Many thanks to all the students and scholars who came to our book launch for JOHN OKADA at the Association for Asian American Studies conference at San Francisco’s St. Francis Hotel — whether to our panel on Saturday morning in the Grand Ballroom, or visiting the University of Washington Press table in the exhibit hall. Continue reading “JOHN OKADA” book launch at Asian American Studies conference
The pages have been proofed, the index has been complied, and our book presenting new information on the life and unknown works of novelist John Okada is set to go to press in a few short weeks. But before you get a chance in July to see what’s inside, we are previewing the book at four upcoming special events this spring and summer. Continue reading Pre-publication book events for “JOHN OKADA”
We’re pleased to announce the publication in July 2018 of a new book from the University of Washington Press that reveals new information about the life of John Okada and brings to light his unknown works.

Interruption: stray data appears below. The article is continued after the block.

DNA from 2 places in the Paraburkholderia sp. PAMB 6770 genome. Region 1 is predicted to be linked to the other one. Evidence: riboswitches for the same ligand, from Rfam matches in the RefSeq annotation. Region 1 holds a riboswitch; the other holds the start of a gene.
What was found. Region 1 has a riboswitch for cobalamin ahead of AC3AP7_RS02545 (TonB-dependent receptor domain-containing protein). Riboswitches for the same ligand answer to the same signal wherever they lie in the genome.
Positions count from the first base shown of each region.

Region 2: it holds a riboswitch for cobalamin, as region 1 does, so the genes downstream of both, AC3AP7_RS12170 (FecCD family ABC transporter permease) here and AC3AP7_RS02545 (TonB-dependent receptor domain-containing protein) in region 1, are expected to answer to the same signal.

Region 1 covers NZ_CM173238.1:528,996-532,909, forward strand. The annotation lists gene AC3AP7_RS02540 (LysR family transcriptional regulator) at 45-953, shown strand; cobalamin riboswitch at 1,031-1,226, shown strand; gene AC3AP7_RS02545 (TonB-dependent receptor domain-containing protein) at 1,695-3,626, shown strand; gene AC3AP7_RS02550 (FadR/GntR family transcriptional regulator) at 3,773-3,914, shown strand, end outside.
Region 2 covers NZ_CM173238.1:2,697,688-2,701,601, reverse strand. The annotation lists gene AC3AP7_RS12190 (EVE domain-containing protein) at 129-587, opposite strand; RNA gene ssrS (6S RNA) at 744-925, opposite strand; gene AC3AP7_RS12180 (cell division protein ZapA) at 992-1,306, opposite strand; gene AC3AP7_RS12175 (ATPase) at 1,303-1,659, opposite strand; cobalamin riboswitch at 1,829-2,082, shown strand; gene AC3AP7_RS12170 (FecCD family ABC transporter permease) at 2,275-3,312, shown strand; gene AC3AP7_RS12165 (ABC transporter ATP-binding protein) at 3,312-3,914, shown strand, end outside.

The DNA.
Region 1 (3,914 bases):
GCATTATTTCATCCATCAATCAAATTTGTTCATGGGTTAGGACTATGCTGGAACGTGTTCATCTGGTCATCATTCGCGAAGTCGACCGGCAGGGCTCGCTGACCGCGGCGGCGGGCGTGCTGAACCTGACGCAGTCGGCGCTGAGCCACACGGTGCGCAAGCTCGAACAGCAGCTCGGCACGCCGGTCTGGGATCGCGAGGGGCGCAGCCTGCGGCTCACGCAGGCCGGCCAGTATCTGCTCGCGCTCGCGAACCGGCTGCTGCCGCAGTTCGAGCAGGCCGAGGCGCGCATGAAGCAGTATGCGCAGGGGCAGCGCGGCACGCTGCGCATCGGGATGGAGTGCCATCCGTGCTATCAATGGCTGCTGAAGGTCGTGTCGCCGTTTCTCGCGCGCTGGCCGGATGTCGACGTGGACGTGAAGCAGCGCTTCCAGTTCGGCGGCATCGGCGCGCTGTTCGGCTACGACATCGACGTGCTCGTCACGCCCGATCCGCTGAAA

Preorder now through the UW Press and use the promo code WST30 to get a 30% discount.
Here’s the synopsis just released by the UW Press on page 8 of its new Spring 2018 catalog. Continue reading John Okada: His life and unknown work revealed in forthcoming book
Journalist Ryusuke Kawai says he decided to re-translate John Okada’s No-No Boy because readers found the previous rendering in Japanese to be filled with archaic words and incorrect grammar that made them put down the book. Kawai spoke to an attentive audience in Seattle on March 11, as a guest of former Uwajimaya CEO Tomio Moriguchi.
Continue reading New translation of “NO-NO BOY” for the 21st century
At the panel, historian Roger Daniels asked a provocative question: “When does the term ‘no-no boy’ first appear in print?” No one in the room could say. Continue reading When was the term “No-No Boy” first used?
Preparing my remarks now for a discussion in Seattle on March 12 with noted historians Roger Daniels and Barbara Takei on a topic that still opens wounds today. Register for free here.